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How not to do it: Michael's Southshore


Michael's Southshore - MARK LEE

You know you're looking at a systemically underachieving eatery when the server barely bats an eyelid when you tell her the food is inedible, and almost instantaneously clears the table and adjusts the bill.

In Geist, where appearances are everything, it might be a good idea for a restaurant manager to dust off the grimy exposed wooden surfaces with a spot of Pledge from time to time, give the tables and place mats a thorough clean, and replace the carpet every couple of years. Because lots of dirt makes a restaurant look bad, and crumbs of food wedged between the table and the wall don't bode well.

As for the food, Michael's Southshore emphasizes using fresh ingredients, but none of the sources are listed, and our sticky and grubby menu didn't appear to be especially seasonal. A pair of duck spring rolls ($9.95) tasted old, almost as if they had been assembled well ahead of time and then frozen. The duck had no flavor, and in my experience, it's a bird with a lot of flavor. Perhaps confiting the duck and preparing the other ingredients separately would enhance the quality of this dish. Instead, it's just mush.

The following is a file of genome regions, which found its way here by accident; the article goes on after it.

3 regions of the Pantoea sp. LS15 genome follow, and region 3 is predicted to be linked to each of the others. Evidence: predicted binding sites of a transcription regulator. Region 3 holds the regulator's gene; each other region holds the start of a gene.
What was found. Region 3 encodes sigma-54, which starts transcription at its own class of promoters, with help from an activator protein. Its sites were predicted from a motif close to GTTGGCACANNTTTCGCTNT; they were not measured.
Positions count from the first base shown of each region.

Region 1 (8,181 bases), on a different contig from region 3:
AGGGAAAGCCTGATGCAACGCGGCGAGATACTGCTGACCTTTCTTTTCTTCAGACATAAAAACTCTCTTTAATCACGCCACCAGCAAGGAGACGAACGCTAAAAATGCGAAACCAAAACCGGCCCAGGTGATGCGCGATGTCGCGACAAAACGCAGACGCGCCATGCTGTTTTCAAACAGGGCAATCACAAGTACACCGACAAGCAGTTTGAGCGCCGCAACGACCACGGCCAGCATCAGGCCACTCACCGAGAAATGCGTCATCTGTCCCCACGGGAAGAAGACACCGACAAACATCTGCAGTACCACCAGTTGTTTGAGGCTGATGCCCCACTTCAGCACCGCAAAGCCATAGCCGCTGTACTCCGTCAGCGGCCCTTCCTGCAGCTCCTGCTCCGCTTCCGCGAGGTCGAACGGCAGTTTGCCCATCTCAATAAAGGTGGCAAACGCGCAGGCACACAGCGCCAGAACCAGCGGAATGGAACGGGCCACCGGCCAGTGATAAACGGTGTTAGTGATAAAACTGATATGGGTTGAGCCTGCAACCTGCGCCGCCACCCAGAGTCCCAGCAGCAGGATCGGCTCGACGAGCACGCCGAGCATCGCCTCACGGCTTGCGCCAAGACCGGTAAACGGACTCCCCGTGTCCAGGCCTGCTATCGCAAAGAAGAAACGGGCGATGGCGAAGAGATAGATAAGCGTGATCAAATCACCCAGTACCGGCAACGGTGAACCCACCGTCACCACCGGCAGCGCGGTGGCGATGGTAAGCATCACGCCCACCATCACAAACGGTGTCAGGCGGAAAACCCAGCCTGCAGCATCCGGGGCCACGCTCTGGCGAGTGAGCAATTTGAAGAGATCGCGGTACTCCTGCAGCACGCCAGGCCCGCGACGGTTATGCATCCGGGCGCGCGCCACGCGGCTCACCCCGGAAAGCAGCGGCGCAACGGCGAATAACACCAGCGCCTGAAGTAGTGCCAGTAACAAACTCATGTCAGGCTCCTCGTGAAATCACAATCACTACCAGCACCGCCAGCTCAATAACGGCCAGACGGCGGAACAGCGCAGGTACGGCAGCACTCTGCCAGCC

Similarly, the crab cakes for $11.95 tasted old and fishy, with a floppy texture, almost like tinned crab. If this was fresh, then the chef should be chastised for food abuse because it's a shameful waste of ingredients.

Our main courses remained largely untouched. Of the ten entrees on the menu, five are served with broccoli florets, so you'd better like broccoli. My braised short ribs ($21.95) were woefully undercooked. This isn't a cut of meat you just throw in boiling water for a few minutes. This needs long slow cooking. The texture was reminiscent of an accordion: the connective tissue stretched out when I tried to cut it. It smelled of an abattoir. And oddly enough, the cabernet reduction sauce made no reference back to the cooking liquid, causing me to wonder exactly how this dish was prepared. Served with mashed potatoes the texture and flavor of wallpaper paste, this dish was the sort of thing that your instructor holds up in cooking school as an example of how not to do it. And the garnish: two discs of raw turnip, two of raw carrot and some cubes of uncooked root vegetable. Seriously.

My wife's entrée was actually worse: a pecan-crusted walleye filet with broccoli florets and smashed potatoes. Now this is walleye season, but this didn't seem like fresh walleye to me; regardless, it was haplessly overdone, the crust so deeply fried that is was almost burnt, the texture sticky like stewed porridge.

The soups (French onion and smoked chicken chowder) were, however, about fifty percent correct, so it wasn't a total bust.


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